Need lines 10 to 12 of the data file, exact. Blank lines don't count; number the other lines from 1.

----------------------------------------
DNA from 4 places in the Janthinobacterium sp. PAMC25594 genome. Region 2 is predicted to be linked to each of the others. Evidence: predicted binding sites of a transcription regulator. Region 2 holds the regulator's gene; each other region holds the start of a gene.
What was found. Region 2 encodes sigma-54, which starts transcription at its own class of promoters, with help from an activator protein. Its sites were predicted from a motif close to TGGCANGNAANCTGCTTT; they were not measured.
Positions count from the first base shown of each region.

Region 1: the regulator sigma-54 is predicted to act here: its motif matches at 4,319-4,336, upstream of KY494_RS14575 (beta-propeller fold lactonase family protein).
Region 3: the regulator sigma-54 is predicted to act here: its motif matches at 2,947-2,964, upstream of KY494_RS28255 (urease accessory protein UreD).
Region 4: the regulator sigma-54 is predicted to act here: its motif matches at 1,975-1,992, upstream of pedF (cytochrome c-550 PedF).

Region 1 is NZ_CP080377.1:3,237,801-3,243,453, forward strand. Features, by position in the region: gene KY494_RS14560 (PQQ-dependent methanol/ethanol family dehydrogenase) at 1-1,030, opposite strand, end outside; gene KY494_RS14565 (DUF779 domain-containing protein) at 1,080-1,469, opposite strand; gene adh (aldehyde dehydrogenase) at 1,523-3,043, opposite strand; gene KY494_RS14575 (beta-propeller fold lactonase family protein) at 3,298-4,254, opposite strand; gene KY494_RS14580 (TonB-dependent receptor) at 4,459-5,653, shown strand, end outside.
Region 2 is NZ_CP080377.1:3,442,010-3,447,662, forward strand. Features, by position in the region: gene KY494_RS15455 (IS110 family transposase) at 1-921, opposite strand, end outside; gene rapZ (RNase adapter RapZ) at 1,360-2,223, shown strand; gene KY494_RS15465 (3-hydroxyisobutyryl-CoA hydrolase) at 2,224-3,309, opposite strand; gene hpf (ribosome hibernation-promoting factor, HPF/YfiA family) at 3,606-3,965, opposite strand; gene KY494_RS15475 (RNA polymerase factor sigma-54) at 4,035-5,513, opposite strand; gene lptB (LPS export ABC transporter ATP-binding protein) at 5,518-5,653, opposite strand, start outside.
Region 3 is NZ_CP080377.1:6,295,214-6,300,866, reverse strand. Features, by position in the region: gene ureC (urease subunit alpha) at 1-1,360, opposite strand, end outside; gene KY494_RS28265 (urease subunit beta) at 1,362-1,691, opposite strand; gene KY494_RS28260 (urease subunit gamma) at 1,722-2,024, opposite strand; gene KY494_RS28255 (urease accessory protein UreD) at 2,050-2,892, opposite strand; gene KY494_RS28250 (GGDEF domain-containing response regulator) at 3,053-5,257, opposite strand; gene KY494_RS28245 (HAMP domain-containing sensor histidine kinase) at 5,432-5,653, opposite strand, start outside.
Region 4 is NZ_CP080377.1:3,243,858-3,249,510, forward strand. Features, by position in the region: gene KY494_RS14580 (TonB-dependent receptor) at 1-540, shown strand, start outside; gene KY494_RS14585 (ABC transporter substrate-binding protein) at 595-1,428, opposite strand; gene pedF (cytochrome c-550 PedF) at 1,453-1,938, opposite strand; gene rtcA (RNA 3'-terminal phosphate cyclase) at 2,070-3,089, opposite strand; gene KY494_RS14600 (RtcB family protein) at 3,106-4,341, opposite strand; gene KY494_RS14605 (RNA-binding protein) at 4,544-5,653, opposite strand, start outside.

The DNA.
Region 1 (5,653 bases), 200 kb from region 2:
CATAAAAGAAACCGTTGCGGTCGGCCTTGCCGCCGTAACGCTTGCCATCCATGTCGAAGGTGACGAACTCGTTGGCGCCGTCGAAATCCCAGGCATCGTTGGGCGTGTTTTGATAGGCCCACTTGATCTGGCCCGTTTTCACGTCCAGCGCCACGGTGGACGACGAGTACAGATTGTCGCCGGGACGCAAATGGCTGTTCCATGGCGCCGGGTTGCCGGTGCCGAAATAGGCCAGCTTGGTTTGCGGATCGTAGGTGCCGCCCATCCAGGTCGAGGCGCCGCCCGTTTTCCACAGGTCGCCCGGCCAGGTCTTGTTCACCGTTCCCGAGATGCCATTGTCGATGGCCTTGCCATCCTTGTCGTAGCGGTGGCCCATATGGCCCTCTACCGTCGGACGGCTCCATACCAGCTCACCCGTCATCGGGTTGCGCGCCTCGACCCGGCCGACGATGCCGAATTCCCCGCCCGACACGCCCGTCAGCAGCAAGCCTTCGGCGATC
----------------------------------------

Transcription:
Region 4 is NZ_CP080377.1:3,243,858-3,249,510, forward strand. Features, by position in the region: gene KY494_RS14580 (TonB-dependent receptor) at 1-540, shown strand, start outside; gene KY494_RS14585 (ABC transporter substrate-binding protein) at 595-1,428, opposite strand; gene pedF (cytochrome c-550 PedF) at 1,453-1,938, opposite strand; gene rtcA (RNA 3'-terminal phosphate cyclase) at 2,070-3,089, opposite strand; gene KY494_RS14600 (RtcB family protein) at 3,106-4,341, opposite strand; gene KY494_RS14605 (RNA-binding protein) at 4,544-5,653, opposite strand, start outside.

The DNA.
Region 1 (5,653 bases), 200 kb from region 2: